“He was a gambler,” says the Barmaid. She cries into the Detective’s glass and tells him the dead man was kind.
The Detective seals the tears into a little plastic bag. When he examines them later he finds that they are genuine. He takes out a tear and places it on his cheek. It is cool on his skin.
The Barmaid’s name is Anya. The men who come to the End of the World tell her their stories. She pulls them pints of dark ale and they tell her all the ways that their hearts are broken. They tell her about all the bruises and all the black eyes. There is a pain in the Barmaid’s stomach that twists and twists as she pulls down the tap handle.
Speaking softly, the dead man told her he had lost something precious, that he’d lost it at cards. He had a look in his eyes that Anya recognised. “It’s only a matter of time,” he said.
At night the Barmaid dreams about flying.
The Assassin is playing roulette in the casino. She wins and wins, turning each chip in her fingers, trying to feel its luck.
She has been pushing her luck for a long time and she wonders when she will finish winning. When the Detective walks right past her she sighs and places another bet.
The Detective is trying to find out what the dead man lost at cards. The casino is tight-lipped.
“We are not in the habit of divulging secrets,” says the Manager, a man with many secrets. The Manager knows what precious thing the dead man lost at cards, because he keeps it in a safe in his wood-panelled office. The dead man lost his luck. He went all-in against the house and lost everything. Now his luck is wrapped in velvet in the dark of the Manager’s safe. Sometimes the Manager takes it out and holds it to his ear to hear the pulse of the dead man’s luck beating in time with his own heart.
“‘I am sincerely sorry that we cannot help you further,” says the Manager. His expression is entirely sincere. When asked the dead man’s name he says it might be Karl or Patrick or Dmitry. The Manager cannot be expected to remember.
The Detective doesn’t gamble. He doesn’t believe in luck.
All along the promenade, down the Golden Mile, lights hang between street lamps and in great tableaux three storeys high. A million bulbs light the October night, outshining the autumn moon.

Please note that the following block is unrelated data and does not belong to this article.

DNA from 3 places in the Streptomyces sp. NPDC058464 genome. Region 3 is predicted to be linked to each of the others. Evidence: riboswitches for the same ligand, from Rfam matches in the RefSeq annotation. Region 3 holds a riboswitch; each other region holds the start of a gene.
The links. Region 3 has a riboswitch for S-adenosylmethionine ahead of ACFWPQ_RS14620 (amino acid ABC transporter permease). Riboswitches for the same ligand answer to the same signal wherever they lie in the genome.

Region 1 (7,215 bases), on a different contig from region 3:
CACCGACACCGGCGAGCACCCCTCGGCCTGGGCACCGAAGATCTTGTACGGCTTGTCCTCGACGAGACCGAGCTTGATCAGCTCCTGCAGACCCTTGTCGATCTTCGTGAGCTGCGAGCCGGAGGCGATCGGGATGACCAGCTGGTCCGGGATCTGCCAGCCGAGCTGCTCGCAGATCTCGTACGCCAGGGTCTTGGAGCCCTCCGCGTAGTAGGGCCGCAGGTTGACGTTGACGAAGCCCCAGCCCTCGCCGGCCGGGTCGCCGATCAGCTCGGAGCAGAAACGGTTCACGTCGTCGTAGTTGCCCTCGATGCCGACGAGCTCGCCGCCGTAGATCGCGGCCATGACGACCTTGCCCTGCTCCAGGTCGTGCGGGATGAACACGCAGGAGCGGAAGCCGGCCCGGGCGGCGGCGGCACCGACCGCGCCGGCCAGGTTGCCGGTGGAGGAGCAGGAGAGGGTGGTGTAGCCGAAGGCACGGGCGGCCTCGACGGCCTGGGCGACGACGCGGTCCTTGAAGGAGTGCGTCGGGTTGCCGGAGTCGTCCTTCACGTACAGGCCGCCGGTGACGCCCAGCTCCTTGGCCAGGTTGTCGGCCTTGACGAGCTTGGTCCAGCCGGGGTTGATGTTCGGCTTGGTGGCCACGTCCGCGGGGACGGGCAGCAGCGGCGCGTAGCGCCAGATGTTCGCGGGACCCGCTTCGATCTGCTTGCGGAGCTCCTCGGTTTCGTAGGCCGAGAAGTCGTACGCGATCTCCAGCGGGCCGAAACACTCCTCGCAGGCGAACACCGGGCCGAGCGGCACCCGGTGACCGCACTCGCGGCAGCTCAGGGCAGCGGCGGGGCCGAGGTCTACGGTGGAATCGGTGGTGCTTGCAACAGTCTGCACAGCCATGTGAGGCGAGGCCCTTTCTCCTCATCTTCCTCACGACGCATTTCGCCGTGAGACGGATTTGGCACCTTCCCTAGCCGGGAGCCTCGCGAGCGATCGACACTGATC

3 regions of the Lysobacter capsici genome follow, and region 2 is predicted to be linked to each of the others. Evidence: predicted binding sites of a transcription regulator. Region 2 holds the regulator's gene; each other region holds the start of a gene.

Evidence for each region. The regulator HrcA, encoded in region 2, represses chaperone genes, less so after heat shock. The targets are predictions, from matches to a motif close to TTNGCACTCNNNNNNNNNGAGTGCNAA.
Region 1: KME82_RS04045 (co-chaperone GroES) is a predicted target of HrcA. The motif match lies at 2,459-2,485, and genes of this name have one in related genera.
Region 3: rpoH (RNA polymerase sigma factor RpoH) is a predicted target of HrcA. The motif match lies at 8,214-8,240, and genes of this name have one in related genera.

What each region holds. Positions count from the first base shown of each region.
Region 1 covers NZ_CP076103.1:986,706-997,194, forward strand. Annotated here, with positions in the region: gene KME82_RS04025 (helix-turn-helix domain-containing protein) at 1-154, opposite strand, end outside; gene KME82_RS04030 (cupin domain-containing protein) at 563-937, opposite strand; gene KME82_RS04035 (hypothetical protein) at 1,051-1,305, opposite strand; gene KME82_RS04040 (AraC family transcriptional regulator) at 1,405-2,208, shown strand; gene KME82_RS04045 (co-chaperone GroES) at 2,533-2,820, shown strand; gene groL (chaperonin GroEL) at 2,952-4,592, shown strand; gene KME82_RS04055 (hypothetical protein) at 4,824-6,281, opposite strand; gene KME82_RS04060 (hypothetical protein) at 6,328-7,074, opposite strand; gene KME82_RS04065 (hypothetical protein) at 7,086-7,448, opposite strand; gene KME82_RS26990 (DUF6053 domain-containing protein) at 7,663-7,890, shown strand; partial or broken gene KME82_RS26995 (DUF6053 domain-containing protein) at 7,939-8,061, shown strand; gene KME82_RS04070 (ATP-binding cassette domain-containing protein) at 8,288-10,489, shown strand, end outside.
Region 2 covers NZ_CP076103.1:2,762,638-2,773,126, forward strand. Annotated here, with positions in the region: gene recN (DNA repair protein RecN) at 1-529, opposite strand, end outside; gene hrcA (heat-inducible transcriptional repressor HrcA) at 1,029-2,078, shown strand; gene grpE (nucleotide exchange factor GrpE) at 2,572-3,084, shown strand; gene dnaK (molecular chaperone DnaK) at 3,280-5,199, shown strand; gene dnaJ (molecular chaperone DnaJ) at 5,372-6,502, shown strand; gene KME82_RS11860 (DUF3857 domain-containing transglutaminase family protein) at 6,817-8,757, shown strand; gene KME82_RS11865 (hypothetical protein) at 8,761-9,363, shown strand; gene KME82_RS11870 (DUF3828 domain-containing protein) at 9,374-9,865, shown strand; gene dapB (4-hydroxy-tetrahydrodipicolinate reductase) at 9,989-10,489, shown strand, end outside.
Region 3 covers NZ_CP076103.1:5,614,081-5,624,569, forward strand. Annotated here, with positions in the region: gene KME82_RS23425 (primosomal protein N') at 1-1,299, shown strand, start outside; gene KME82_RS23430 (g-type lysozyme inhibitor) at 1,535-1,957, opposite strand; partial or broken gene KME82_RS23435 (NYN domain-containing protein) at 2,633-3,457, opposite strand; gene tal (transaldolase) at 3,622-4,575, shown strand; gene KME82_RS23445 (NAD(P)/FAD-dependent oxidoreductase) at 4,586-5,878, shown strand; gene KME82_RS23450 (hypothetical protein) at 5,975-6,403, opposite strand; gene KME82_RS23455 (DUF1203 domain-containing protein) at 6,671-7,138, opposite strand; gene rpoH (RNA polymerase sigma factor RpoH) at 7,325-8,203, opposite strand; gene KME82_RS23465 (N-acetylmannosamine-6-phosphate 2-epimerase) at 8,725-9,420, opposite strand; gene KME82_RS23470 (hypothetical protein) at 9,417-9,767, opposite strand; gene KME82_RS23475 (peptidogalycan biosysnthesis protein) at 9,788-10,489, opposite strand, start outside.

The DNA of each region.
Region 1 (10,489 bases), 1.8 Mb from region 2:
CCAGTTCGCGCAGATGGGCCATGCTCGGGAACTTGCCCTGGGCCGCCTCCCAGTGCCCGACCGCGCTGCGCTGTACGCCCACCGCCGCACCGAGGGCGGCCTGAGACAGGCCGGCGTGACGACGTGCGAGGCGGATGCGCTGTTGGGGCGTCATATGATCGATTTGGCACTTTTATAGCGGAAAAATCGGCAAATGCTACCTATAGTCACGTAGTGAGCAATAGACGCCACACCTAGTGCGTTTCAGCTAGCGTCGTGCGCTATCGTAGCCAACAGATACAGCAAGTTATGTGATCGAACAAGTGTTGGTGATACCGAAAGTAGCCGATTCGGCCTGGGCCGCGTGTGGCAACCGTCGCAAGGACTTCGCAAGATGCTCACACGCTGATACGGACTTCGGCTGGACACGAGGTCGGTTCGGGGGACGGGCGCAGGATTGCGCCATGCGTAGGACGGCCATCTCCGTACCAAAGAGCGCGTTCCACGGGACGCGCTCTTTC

Tourists drive by with their car windows open. Couples walk arm in arm, shivering at the strangeness of eating ice cream at night.
The Detective looks for clues in the lights but they do not reveal the dead man’s name.
Breakfast at Sam’s Cafe
The Assassin orders kippers because she likes to see if she will choke on the bones. She thinks it strange that she has never once had a fishbone stuck in her throat.
She sits at a table by the window, where she can see the marks her elbows have made on the Formica over the years. As she finishes her coffee she runs her fingers down the handle of the knife hidden in her coat. Sometimes she thinks she can feel the shine of the blade.
She checks her watch and looks out the window. The Detective walks by, so close that she could tap on the glass and he would hear it. The Assassin reaches out a finger. She thinks that today the Detective will turn his head and look in. Today has the feel of a special day. She places her finger on the glass and waits.
The Detective does not turn. He walks by, looking out towards the sea. The Assassin leaves her finger on the glass and when she takes it away there is a fingerprint, perfectly formed.
The fingerprint is still there when she leaves.
The Pleasure Beach
Remember, the Detective found a ticket stub. He gets in free to the Pleasure Beach when he flashes his warrant card. In Blackpool the dead come to the Pleasure Beach to ride the Big Dipper and the Ghost Train, leaving ghostly screams in the air when the Rocket loops the loop. The Detective rides the Log Flume and when he raises his hands at the final plunge he feels the cold touch of ghostly hands twining with his.
When he shows the dead man’s photo at the Pleasure Beach he is told that the man is called Lars, Kevin, Simon. Recognized by everyone, the dead man is given a different name each time.
The Detective looks through hours of CCTV footage, watching the dead man move through the park, sometimes looking straight into the camera. The Detective begins to think that the dead man is watching him back.
Just as the Detective is about to give up he sees a face he knows. He leans closer to the screen and scratches at his beard, feels the raised skin of his scar beneath his fingers. Remembers.